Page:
DAVY CROCKETT, KING OF THE WILD FRONTIER, as every Baby Boomer worth their hula hoop knows by heart, was “Born’d on a mountaintop in Tennessee, greenest State in the Land of the Free, raised in the woods so’s he knew every tree“, and somehow managed to kill a bear when he was just three years old (Davy, not the unlucky critter).
In 1955, 54-year-old Walt Disney must have felt like he was on top of the world. His amazing Anaheim, California theme park opened that summer and Lady And The Tramp was the #1 hit of the year. The year before had his 20,000 Leagues Under The Sea as the third-biggest grosser. Frosting on the cake was the gargantuan success generated by three episodes of his new television anthology series. Between the first episode, mid-December of ’54 and the conclusion two months later, a legendary frontier hero of the 19th-Century became a cultural phenomenon of the 20th. The rage for all things Crockett had Walt streamline the 159 minutes collectively shown on TV (in black & white) as Davy Crockett Indian Fighter, Davy Crockett Goes to Congress, and Davy Crockett at the Alamo into a 93-minute color feature to release in ’55, churning up another mound of receipts to add to the sky-high stack.
“Give em what-fer, Davy!”
Directed by Norman Foster, written by Tom Blackburn, the simple but still-entertaining Disney version of swaths of the life led by David Crockett (1786-1836) was designed as kiddie history to be sure, but it at least covers the basics, from exploits as scout for Gen. Andrew Jackson in the fierce Creek War of 1813-14, to national spotlight as a politician in the 1820s, and finally to martyrdom in the characters-rich Texas Revolution against Mexico in 1836.
After seeing Fess Parker do a colorful bit in the sci-fi classic Them!, sure-shooting Walt picked his man, elevating the good-looking 30-year old from bit parts to fame. With a disarming voice and manner, the 6′ 5½” fella from Fort Worth (likely a good six inches taller than the real feller) captured Crockett to suit the imaginations of millions of young viewers. The echoes of cannon fire from the Alamo were firecrackers next to the thunder booms of marketing that exploded across the nation—and into Europe. Before the Davy craze abated, assorted paraphernalia worth $300,000,000 was gulped down in less than a year (roughly $3-billion today) with the mania accounting for nearly 3,000 different items. Coonskin caps sold at a rate of 5,000 a day–the population of raccoons took a serious dip, panicked survivors loping into Canada until Americans regained their composure (then Elvis arrived, our fate sealed). *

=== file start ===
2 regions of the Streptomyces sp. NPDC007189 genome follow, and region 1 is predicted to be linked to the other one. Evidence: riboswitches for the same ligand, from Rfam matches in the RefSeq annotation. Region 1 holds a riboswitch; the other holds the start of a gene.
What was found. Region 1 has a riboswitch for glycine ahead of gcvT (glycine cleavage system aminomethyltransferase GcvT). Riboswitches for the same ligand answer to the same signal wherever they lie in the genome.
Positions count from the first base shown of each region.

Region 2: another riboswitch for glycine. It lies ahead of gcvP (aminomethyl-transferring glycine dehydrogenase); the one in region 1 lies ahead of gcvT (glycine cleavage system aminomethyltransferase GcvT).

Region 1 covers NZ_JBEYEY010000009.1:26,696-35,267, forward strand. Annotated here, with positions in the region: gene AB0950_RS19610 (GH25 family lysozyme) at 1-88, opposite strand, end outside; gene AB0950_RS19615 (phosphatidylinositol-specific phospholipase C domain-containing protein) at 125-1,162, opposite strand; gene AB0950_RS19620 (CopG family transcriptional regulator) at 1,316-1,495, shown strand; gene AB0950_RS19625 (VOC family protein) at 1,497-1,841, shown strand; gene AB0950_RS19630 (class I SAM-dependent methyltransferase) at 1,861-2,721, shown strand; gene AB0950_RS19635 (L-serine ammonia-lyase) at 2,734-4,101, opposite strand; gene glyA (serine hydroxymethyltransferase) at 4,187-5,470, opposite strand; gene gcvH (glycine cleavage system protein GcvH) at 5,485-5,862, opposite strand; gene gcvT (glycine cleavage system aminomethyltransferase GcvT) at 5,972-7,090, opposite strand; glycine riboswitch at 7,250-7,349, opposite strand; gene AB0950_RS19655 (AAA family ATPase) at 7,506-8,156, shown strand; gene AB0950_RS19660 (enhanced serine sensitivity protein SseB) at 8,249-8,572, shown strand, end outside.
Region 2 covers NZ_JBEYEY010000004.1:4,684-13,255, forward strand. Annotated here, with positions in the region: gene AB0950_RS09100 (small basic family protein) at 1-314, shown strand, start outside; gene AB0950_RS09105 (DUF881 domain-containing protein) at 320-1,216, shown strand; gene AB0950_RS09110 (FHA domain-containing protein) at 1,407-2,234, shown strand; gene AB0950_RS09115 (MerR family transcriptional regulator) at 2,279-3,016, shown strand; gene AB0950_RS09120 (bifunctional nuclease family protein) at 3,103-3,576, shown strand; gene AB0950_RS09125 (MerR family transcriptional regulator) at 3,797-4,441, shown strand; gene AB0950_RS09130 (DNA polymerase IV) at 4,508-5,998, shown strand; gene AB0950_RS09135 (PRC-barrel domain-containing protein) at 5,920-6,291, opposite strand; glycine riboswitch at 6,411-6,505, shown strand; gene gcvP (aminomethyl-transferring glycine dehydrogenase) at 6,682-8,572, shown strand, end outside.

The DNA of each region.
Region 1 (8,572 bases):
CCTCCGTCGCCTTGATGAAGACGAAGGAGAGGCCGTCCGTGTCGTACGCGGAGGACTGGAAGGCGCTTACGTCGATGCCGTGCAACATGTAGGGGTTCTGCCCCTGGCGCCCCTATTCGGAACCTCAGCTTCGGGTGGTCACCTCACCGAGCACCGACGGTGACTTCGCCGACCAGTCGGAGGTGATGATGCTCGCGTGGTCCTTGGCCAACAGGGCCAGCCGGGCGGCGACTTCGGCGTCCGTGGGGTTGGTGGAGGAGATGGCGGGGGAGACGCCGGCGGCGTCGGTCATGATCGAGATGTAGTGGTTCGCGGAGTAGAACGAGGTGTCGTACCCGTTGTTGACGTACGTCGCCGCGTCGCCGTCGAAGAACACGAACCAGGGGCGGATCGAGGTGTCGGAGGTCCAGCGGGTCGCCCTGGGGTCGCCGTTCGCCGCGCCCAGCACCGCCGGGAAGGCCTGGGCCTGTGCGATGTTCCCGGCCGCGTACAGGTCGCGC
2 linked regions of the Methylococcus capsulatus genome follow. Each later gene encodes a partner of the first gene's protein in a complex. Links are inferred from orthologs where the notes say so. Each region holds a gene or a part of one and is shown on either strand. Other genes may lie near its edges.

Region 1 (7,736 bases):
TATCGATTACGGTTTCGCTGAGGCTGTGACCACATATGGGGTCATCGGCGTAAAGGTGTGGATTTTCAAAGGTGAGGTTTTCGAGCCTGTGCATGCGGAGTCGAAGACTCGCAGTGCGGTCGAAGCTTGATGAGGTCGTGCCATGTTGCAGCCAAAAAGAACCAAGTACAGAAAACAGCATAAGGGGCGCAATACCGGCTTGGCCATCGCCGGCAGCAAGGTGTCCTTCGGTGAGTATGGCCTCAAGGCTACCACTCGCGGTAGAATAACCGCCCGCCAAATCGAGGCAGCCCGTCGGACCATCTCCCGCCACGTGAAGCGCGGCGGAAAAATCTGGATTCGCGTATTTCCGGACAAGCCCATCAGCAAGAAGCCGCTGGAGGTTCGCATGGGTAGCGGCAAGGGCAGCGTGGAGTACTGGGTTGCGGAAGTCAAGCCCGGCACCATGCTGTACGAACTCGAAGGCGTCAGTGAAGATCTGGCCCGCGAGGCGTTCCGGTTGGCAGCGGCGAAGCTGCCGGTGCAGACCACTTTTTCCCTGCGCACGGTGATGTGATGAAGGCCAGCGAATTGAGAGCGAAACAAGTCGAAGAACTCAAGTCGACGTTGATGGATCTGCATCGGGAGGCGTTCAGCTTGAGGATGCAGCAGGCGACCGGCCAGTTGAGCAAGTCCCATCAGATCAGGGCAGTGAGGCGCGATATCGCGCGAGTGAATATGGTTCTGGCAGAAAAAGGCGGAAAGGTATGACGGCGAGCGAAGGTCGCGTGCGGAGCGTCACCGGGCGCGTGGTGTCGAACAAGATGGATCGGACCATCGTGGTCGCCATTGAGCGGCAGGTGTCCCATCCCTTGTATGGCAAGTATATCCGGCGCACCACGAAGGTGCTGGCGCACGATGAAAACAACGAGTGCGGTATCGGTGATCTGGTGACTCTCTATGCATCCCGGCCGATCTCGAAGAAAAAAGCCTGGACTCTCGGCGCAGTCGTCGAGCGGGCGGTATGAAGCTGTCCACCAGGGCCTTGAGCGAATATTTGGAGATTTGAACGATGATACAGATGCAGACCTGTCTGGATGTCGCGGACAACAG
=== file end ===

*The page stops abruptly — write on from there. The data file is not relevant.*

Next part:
“I’m half-horse, half-alligator and a little ‘tetched with snapping turtle. I’ve got the fastest horse, the prettiest sister, the surest rifle and the ugliest dog in Texas. My father can lick any man in Kentucky… and I can lick my father. I can hug a bear too close for comfort and eat any man alive opposed to Andy Jackson.”
Location filming in the Great Smoky Mountains adds a great deal, and Disney’s sound crew deliver those neato musket blasts that imprinted on memory.